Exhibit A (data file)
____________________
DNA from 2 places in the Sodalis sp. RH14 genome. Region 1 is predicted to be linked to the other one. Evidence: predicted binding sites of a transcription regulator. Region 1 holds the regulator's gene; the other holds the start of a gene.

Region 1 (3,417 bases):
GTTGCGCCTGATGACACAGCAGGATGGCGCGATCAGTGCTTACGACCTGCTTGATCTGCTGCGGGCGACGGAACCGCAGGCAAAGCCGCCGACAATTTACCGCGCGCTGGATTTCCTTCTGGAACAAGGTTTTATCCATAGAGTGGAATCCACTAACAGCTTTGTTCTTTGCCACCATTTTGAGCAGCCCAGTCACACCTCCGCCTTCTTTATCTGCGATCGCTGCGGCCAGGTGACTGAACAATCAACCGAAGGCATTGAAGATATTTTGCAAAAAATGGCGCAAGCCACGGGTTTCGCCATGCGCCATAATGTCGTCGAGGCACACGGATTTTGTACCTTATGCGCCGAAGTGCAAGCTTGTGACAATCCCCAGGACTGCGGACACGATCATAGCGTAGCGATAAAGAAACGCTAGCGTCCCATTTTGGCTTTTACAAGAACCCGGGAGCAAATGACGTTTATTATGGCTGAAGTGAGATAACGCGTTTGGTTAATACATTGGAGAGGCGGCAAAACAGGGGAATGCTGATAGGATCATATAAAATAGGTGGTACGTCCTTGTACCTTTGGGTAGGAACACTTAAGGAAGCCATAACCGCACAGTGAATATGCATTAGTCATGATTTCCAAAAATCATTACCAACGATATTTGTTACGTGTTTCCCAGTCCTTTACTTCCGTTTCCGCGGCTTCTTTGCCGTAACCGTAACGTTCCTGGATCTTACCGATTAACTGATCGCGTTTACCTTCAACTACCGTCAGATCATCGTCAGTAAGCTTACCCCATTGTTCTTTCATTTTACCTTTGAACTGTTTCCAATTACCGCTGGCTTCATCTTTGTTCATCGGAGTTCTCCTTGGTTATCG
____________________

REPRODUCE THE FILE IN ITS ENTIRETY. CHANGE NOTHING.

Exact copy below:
DNA from 2 places in the Sodalis sp. RH14 genome. Region 1 is predicted to be linked to the other one. Evidence: predicted binding sites of a transcription regulator. Region 1 holds the regulator's gene; the other holds the start of a gene.

Region 1 (3,417 bases):
GTTGCGCCTGATGACACAGCAGGATGGCGCGATCAGTGCTTACGACCTGCTTGATCTGCTGCGGGCGACGGAACCGCAGGCAAAGCCGCCGACAATTTACCGCGCGCTGGATTTCCTTCTGGAACAAGGTTTTATCCATAGAGTGGAATCCACTAACAGCTTTGTTCTTTGCCACCATTTTGAGCAGCCCAGTCACACCTCCGCCTTCTTTATCTGCGATCGCTGCGGCCAGGTGACTGAACAATCAACCGAAGGCATTGAAGATATTTTGCAAAAAATGGCGCAAGCCACGGGTTTCGCCATGCGCCATAATGTCGTCGAGGCACACGGATTTTGTACCTTATGCGCCGAAGTGCAAGCTTGTGACAATCCCCAGGACTGCGGACACGATCATAGCGTAGCGATAAAGAAACGCTAGCGTCCCATTTTGGCTTTTACAAGAACCCGGGAGCAAATGACGTTTATTATGGCTGAAGTGAGATAACGCGTTTGGTTAATACATTGGAGAGGCGGCAAAACAGGGGAATGCTGATAGGATCATATAAAATAGGTGGTACGTCCTTGTACCTTTGGGTAGGAACACTTAAGGAAGCCATAACCGCACAGTGAATATGCATTAGTCATGATTTCCAAAAATCATTACCAACGATATTTGTTACGTGTTTCCCAGTCCTTTACTTCCGTTTCCGCGGCTTCTTTGCCGTAACCGTAACGTTCCTGGATCTTACCGATTAACTGATCGCGTTTACCTTCAACTACCGTCAGATCATCGTCAGTAAGCTTACCCCATTGTTCTTTCATTTTACCTTTGAACTGTTTCCAATTACCGCTGGCTTCATCTTTGTTCATCGGAGTTCTCCTTGGTTATCG